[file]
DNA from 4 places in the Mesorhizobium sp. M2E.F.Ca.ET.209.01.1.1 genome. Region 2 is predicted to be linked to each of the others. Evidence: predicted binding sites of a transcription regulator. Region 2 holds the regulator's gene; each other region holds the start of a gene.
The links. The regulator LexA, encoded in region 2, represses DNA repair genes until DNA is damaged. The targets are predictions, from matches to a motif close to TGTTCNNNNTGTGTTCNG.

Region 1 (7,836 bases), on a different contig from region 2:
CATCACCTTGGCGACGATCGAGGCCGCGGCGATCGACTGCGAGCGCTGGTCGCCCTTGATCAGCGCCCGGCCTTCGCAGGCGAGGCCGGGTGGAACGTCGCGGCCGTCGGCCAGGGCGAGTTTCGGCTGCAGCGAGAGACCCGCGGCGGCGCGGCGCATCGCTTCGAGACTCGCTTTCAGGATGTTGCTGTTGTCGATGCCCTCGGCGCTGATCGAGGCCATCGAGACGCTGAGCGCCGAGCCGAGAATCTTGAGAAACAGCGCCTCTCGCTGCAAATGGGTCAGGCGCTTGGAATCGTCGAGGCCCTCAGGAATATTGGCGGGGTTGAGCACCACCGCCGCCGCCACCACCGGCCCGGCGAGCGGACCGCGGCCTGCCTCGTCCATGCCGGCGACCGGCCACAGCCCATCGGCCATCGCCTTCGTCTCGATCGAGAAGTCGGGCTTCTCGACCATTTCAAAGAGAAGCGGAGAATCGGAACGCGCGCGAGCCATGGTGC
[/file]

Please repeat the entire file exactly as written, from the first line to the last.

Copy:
DNA from 4 places in the Mesorhizobium sp. M2E.F.Ca.ET.209.01.1.1 genome. Region 2 is predicted to be linked to each of the others. Evidence: predicted binding sites of a transcription regulator. Region 2 holds the regulator's gene; each other region holds the start of a gene.
The links. The regulator LexA, encoded in region 2, represses DNA repair genes until DNA is damaged. The targets are predictions, from matches to a motif close to TGTTCNNNNTGTGTTCNG.

Region 1 (7,836 bases), on a different contig from region 2:
CATCACCTTGGCGACGATCGAGGCCGCGGCGATCGACTGCGAGCGCTGGTCGCCCTTGATCAGCGCCCGGCCTTCGCAGGCGAGGCCGGGTGGAACGTCGCGGCCGTCGGCCAGGGCGAGTTTCGGCTGCAGCGAGAGACCCGCGGCGGCGCGGCGCATCGCTTCGAGACTCGCTTTCAGGATGTTGCTGTTGTCGATGCCCTCGGCGCTGATCGAGGCCATCGAGACGCTGAGCGCCGAGCCGAGAATCTTGAGAAACAGCGCCTCTCGCTGCAAATGGGTCAGGCGCTTGGAATCGTCGAGGCCCTCAGGAATATTGGCGGGGTTGAGCACCACCGCCGCCGCCACCACCGGCCCGGCGAGCGGACCGCGGCCTGCCTCGTCCATGCCGGCGACCGGCCACAGCCCATCGGCCATCGCCTTCGTCTCGATCGAGAAGTCGGGCTTCTCGACCATTTCAAAGAGAAGCGGAGAATCGGAACGCGCGCGAGCCATGGTGC